It’s how parents address the comments and the type of attention they give that really matters. The following tips can help guide parents about issues related to their children’s weight and body image:

1. Live the message.

The most important thing a parent can do is be a role model. Kids will more often follow what their parents do rather than what they say. If you want your daughter to focus less on her body and more on how she feels, then you as the parent need to set a good example. This is something I make a conscious effort to do daily.

2. Watch your words.

Weight-related labels bother all of us, and kids are no exception. Avoid words like “obese,” “overweight,” “fat,” “skinny,” “thin,” etc. Instead talk about health, and say things like “being healthy is important” and “let’s talk about how being healthy makes you feel good.”

The first time my daughter said that her stomach is “fat” and jeans were “not made for her body,” I immediately reframed it and asked her a question about how she feels. I asked her, “How does it feel to have a body that is strong and unique to you?”

Focusing on overall health rather than weight is important for a child’s long-term well-being. A study in JAMA found that being labeled “too fat” in childhood is associated with significantly higher odds of being obese nearly a decade later.

3. Avoid long, drawn-out conversations, and keep lines of communication open.

If your daughter asks you if she’s fat, avoid having a long discussion about it. Remain calm while listening, and answer with compassion and empathy.

Respond with questions like: “Where did you get the idea that you are fat?” “Do you really think you’re fat, or did someone else make you feel this way?”

If you are concerned that your child is overweight or obese, respond by turning the focus on the family’s health: “As a family, we want to be healthy. So let’s work on this together.”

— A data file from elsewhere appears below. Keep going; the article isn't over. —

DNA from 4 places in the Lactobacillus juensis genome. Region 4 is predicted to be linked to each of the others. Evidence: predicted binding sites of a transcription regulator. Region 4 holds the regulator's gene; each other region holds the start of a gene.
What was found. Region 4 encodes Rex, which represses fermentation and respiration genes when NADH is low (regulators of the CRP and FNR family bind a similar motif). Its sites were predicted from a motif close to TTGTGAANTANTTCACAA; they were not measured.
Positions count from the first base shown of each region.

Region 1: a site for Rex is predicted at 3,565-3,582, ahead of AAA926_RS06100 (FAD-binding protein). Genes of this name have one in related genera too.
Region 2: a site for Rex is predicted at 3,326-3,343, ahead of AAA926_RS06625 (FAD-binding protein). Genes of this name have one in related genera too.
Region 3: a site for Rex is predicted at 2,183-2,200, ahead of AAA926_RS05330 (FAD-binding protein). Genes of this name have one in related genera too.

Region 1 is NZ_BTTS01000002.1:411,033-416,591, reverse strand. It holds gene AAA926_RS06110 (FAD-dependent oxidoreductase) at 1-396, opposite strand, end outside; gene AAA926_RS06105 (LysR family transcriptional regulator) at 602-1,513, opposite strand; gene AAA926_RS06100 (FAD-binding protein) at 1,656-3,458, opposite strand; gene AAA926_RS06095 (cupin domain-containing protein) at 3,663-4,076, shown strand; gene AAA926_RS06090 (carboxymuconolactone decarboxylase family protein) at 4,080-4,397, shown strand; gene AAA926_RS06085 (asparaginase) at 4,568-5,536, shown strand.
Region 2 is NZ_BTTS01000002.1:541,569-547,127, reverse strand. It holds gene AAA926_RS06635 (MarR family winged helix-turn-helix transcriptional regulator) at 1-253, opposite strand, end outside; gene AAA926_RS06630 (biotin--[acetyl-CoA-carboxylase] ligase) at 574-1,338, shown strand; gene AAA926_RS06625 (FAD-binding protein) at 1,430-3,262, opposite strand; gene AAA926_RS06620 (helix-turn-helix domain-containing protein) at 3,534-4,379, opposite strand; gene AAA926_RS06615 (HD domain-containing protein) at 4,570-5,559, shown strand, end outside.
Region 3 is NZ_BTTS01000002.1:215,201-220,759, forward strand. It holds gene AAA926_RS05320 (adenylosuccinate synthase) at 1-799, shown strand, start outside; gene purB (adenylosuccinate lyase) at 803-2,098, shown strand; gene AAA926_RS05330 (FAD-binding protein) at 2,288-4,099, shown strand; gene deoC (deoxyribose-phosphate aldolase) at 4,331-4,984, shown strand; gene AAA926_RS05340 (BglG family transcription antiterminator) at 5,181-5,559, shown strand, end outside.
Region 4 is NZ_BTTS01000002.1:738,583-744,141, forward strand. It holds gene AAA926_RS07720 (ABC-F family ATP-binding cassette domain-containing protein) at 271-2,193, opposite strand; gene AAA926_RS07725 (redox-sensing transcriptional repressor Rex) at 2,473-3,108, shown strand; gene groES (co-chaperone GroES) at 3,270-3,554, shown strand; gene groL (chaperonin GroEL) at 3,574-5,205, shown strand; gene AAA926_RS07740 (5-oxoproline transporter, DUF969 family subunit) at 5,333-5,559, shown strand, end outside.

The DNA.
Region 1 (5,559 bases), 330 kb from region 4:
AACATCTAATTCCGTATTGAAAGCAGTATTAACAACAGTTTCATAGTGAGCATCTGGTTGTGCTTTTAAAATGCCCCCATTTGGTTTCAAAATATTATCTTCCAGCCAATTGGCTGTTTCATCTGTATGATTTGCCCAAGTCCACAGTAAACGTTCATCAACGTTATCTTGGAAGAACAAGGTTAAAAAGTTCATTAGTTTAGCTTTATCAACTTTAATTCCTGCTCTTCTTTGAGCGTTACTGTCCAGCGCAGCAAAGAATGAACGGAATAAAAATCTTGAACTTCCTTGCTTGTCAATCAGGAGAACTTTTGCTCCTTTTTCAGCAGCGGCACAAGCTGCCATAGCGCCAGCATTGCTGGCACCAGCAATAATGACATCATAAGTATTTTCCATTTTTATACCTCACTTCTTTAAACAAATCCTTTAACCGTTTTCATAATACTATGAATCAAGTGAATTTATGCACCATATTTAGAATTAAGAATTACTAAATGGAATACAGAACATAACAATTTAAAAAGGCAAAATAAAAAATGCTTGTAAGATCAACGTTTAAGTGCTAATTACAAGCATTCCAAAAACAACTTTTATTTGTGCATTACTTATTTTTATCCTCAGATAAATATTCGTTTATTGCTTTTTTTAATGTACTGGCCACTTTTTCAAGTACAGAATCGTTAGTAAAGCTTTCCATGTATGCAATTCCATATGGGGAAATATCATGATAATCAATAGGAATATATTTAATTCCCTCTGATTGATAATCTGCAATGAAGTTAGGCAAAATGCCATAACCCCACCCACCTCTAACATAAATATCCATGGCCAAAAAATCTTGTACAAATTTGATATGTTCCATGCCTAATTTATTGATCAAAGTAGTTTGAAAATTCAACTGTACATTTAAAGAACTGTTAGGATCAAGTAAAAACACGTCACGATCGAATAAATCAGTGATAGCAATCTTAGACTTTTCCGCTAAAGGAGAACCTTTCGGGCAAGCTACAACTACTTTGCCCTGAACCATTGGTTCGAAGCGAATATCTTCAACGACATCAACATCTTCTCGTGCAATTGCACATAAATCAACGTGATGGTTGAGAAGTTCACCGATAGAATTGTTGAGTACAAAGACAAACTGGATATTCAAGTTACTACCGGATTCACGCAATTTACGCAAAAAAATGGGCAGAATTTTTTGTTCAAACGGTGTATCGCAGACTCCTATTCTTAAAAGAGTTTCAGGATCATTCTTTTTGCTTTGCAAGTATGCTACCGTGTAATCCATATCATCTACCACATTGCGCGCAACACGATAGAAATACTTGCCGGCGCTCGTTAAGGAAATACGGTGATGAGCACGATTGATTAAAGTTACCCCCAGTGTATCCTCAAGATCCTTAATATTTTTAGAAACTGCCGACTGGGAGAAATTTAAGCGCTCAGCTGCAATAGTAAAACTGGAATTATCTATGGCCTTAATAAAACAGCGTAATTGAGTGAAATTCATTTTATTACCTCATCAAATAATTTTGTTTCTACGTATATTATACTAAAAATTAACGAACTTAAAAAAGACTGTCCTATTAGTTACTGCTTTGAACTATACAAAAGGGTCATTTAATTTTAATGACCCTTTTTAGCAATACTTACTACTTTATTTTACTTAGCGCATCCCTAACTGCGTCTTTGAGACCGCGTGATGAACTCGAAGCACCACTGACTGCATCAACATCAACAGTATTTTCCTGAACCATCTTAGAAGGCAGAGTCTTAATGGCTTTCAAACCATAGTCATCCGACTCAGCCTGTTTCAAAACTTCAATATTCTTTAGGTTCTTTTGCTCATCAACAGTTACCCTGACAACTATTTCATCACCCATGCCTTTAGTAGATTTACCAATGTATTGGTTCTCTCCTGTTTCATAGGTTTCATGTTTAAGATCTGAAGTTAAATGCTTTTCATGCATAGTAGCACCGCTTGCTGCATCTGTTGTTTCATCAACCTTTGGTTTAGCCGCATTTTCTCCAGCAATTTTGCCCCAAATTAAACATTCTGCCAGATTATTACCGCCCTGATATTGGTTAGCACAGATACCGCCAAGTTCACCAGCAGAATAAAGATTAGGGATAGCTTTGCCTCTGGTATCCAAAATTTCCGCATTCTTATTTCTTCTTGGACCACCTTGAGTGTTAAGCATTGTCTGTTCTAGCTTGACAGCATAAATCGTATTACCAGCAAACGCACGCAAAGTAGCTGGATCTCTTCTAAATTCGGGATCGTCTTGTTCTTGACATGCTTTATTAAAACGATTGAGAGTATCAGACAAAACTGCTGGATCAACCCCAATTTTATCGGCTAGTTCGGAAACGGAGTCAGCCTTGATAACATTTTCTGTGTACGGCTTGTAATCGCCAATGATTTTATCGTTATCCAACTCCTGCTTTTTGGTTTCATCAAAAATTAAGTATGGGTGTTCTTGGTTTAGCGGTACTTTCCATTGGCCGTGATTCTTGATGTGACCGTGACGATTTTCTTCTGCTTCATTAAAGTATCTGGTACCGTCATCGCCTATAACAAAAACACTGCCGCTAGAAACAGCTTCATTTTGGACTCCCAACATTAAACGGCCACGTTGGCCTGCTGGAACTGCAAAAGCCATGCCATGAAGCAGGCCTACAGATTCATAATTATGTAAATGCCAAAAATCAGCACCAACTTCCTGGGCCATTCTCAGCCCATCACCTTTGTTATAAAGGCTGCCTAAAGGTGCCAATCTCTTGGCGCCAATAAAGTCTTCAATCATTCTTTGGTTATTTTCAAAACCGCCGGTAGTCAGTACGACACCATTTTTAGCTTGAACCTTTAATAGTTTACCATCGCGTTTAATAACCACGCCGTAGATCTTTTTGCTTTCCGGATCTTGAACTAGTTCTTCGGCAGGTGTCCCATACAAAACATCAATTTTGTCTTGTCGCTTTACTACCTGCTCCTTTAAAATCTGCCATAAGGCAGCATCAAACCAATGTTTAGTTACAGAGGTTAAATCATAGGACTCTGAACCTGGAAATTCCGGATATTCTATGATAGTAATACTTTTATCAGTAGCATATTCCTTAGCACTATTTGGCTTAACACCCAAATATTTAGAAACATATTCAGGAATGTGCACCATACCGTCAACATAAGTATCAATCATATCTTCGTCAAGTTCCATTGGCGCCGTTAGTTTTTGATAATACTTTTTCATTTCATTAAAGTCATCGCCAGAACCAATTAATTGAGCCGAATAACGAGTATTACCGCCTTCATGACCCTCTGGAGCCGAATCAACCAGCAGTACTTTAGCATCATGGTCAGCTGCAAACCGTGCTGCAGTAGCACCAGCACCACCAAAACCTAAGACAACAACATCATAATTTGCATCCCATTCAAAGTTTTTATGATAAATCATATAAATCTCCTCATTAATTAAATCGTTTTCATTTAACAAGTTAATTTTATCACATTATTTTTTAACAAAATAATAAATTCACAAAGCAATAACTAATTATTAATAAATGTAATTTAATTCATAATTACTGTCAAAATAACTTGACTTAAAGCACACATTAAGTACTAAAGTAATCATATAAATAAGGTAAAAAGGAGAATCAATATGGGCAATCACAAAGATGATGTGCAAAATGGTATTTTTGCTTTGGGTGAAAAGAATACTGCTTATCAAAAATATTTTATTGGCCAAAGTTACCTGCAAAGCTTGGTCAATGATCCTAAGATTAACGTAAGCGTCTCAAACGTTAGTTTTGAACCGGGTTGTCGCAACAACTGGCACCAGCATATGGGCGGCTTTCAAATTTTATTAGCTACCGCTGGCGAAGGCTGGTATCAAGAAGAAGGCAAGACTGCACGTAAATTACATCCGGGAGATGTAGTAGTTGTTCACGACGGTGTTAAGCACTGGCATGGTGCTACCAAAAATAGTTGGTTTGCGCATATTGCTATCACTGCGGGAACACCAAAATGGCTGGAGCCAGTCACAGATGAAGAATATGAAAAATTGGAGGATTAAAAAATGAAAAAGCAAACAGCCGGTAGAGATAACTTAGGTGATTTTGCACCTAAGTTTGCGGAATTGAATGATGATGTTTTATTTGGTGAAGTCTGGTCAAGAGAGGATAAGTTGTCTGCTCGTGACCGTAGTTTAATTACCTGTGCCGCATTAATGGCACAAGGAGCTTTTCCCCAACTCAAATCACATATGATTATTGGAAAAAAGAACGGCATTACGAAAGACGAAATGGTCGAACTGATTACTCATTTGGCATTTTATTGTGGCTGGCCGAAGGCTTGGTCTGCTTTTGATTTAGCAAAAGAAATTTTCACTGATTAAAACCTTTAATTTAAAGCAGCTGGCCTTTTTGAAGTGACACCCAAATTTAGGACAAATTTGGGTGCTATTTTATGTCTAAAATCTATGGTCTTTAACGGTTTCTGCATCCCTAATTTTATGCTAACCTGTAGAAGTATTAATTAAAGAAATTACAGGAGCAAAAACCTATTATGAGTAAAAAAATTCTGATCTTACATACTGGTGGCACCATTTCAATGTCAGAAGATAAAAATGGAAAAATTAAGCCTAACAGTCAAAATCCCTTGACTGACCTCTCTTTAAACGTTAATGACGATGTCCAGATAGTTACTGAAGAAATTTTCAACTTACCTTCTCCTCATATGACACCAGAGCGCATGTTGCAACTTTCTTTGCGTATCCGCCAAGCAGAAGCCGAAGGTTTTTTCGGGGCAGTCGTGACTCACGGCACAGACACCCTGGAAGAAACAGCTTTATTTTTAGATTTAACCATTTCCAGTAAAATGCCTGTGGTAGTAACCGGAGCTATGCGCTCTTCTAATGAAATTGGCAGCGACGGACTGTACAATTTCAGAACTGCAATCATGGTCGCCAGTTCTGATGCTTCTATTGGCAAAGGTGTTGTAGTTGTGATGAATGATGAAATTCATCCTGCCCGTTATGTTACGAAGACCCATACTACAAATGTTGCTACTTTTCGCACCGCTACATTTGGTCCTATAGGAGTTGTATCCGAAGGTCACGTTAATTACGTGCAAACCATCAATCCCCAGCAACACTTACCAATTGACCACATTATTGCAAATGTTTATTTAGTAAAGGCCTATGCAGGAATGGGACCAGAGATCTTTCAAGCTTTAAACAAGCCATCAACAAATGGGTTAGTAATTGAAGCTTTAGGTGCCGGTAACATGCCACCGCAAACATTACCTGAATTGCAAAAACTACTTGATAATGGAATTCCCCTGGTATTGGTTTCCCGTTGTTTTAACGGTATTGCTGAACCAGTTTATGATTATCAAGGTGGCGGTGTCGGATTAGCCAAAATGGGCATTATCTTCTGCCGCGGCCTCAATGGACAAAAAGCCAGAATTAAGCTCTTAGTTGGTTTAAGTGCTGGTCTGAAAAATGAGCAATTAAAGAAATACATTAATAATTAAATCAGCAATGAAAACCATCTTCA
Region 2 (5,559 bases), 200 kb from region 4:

Interactions like this make it more likely that she’ll feel comfortable talking to you about this very sensitive topic in the future.

4. Cultivate a positive self-image.

Simple empowering statements can help children believe in themselves. I tell my daughter, “Your body was built for you; no one else. Be proud of what your muscles can and will do.” The message reminds her that the size of her body will not determine success in life, but her attitude and confidence will.

In addition, teach your daughter to see what truly matters. When you find your daughter looking in the mirror, say to her: “See yourself first with your mind and soul. Take that in. Believe it. Then you can look at the image you see.

As someone who has struggled with body-image issues most of my life, it is crucial that I raise my daughter in an environment in which body positivity is celebrated. And I never forget to always share with her the most important message of all: “If someone judges you by the way you look, it doesn’t define you — it defines them.”

What Do YOU Think?

How have you struggled with body image in the past? Did your childhood experiences influence how you feel about your body? If you're a parent, what have you heard from your children regarding body image? How do you try to teach them to love their bodies?